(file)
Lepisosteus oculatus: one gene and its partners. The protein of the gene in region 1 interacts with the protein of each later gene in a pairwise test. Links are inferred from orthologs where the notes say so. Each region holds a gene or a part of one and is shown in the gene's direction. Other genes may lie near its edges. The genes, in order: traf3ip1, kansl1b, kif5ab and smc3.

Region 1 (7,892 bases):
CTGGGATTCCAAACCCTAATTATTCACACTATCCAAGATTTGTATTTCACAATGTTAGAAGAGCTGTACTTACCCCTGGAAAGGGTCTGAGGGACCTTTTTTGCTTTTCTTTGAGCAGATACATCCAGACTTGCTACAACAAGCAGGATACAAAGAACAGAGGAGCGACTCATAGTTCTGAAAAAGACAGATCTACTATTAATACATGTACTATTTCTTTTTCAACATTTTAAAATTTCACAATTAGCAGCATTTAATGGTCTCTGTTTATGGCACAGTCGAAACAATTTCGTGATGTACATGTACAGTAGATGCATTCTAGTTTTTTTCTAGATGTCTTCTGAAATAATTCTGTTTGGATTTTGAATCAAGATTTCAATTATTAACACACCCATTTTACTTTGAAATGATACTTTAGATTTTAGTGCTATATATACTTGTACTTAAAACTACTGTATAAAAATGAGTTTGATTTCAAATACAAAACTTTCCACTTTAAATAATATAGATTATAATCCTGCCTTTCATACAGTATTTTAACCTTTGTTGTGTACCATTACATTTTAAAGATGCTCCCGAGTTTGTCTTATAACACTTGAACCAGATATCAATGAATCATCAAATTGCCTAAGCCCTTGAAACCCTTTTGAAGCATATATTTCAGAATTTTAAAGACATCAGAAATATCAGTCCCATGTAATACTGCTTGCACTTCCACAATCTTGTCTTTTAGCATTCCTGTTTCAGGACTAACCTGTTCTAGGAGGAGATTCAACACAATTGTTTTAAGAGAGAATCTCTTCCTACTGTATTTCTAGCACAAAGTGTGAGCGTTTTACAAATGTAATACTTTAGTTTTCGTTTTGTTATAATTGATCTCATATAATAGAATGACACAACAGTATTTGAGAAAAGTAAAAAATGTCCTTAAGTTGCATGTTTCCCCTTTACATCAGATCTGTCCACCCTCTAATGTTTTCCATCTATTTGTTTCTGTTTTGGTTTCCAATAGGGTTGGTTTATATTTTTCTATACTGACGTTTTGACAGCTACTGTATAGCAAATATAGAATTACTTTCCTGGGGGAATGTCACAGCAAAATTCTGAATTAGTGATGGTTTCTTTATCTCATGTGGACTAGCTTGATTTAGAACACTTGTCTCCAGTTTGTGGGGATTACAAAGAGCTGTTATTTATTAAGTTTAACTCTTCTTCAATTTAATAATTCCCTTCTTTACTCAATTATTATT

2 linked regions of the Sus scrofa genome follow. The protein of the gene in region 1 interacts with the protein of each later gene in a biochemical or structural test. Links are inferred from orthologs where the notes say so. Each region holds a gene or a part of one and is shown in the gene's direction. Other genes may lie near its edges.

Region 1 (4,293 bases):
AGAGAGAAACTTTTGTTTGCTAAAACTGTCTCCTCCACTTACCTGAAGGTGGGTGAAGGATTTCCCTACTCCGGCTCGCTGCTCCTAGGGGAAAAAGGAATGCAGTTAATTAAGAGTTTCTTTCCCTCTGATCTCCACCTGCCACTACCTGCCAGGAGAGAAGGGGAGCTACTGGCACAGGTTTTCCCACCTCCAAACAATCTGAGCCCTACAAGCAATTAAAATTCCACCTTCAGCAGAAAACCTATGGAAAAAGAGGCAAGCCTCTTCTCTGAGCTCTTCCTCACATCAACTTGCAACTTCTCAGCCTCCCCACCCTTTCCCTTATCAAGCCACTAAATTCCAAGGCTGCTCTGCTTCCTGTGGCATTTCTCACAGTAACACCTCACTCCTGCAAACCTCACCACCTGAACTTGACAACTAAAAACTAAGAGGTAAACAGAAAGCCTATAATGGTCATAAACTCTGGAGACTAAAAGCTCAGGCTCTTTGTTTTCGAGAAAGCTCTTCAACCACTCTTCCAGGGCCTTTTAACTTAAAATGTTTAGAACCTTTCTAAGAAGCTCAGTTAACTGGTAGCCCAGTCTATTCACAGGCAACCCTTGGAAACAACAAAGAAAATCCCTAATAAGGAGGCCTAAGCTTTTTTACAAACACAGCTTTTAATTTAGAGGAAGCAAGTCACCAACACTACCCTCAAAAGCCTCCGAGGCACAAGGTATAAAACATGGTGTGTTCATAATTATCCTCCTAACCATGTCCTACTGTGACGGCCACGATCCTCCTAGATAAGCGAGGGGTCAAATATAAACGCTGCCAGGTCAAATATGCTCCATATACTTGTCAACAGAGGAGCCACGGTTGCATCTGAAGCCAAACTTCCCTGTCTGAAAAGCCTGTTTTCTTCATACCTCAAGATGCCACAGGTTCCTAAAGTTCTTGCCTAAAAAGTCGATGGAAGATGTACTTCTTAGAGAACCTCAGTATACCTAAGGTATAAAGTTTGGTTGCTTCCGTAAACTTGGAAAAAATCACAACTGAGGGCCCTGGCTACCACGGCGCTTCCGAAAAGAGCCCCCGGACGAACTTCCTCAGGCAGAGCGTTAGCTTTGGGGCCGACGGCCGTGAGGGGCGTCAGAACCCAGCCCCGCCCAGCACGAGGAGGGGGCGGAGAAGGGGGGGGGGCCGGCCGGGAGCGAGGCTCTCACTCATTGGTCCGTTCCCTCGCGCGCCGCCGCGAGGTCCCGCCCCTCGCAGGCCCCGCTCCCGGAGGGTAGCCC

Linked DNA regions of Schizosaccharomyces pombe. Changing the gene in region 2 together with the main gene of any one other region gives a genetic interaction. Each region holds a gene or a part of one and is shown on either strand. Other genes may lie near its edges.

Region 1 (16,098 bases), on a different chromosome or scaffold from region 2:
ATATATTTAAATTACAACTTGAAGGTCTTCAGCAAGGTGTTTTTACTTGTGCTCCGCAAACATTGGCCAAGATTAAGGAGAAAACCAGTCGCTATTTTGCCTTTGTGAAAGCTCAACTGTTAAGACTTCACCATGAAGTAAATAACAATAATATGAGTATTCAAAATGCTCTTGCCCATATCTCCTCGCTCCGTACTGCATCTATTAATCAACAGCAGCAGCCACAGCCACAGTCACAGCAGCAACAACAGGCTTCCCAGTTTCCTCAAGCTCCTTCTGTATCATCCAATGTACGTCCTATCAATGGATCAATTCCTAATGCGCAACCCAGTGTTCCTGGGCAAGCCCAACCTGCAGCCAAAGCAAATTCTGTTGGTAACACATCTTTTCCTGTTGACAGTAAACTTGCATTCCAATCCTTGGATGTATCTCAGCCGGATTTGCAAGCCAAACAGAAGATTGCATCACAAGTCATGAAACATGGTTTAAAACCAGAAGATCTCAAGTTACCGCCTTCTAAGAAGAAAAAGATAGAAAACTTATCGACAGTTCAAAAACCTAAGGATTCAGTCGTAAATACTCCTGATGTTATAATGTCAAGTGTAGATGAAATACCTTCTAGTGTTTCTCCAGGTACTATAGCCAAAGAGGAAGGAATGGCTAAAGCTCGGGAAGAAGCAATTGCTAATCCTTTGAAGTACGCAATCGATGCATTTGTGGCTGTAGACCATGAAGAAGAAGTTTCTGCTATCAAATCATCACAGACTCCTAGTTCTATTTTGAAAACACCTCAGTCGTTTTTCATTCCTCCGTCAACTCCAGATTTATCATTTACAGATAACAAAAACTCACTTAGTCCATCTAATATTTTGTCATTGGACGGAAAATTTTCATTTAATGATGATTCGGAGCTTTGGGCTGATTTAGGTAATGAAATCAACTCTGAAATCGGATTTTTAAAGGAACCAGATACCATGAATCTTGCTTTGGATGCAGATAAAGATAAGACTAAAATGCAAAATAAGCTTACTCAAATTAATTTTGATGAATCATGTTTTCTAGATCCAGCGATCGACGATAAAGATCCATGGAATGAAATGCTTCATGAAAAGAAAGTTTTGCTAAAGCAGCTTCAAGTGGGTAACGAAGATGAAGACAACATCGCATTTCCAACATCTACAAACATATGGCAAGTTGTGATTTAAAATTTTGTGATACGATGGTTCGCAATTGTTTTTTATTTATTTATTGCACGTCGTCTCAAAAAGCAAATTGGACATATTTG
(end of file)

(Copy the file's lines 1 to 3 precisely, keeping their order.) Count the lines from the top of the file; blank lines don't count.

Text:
Lepisosteus oculatus: one gene and its partners. The protein of the gene in region 1 interacts with the protein of each later gene in a pairwise test. Links are inferred from orthologs where the notes say so. Each region holds a gene or a part of one and is shown in the gene's direction. Other genes may lie near its edges. The genes, in order: traf3ip1, kansl1b, kif5ab and smc3.

Region 1 (7,892 bases):
CTGGGATTCCAAACCCTAATTATTCACACTATCCAAGATTTGTATTTCACAATGTTAGAAGAGCTGTACTTACCCCTGGAAAGGGTCTGAGGGACCTTTTTTGCTTTTCTTTGAGCAGATACATCCAGACTTGCTACAACAAGCAGGATACAAAGAACAGAGGAGCGACTCATAGTTCTGAAAAAGACAGATCTACTATTAATACATGTACTATTTCTTTTTCAACATTTTAAAATTTCACAATTAGCAGCATTTAATGGTCTCTGTTTATGGCACAGTCGAAACAATTTCGTGATGTACATGTACAGTAGATGCATTCTAGTTTTTTTCTAGATGTCTTCTGAAATAATTCTGTTTGGATTTTGAATCAAGATTTCAATTATTAACACACCCATTTTACTTTGAAATGATACTTTAGATTTTAGTGCTATATATACTTGTACTTAAAACTACTGTATAAAAATGAGTTTGATTTCAAATACAAAACTTTCCACTTTAAATAATATAGATTATAATCCTGCCTTTCATACAGTATTTTAACCTTTGTTGTGTACCATTACATTTTAAAGATGCTCCCGAGTTTGTCTTATAACACTTGAACCAGATATCAATGAATCATCAAATTGCCTAAGCCCTTGAAACCCTTTTGAAGCATATATTTCAGAATTTTAAAGACATCAGAAATATCAGTCCCATGTAATACTGCTTGCACTTCCACAATCTTGTCTTTTAGCATTCCTGTTTCAGGACTAACCTGTTCTAGGAGGAGATTCAACACAATTGTTTTAAGAGAGAATCTCTTCCTACTGTATTTCTAGCACAAAGTGTGAGCGTTTTACAAATGTAATACTTTAGTTTTCGTTTTGTTATAATTGATCTCATATAATAGAATGACACAACAGTATTTGAGAAAAGTAAAAAATGTCCTTAAGTTGCATGTTTCCCCTTTACATCAGATCTGTCCACCCTCTAATGTTTTCCATCTATTTGTTTCTGTTTTGGTTTCCAATAGGGTTGGTTTATATTTTTCTATACTGACGTTTTGACAGCTACTGTATAGCAAATATAGAATTACTTTCCTGGGGGAATGTCACAGCAAAATTCTGAATTAGTGATGGTTTCTTTATCTCATGTGGACTAGCTTGATTTAGAACACTTGTCTCCAGTTTGTGGGGATTACAAAGAGCTGTTATTTATTAAGTTTAACTCTTCTTCAATTTAATAATTCCCTTCTTTACTCAATTATTATT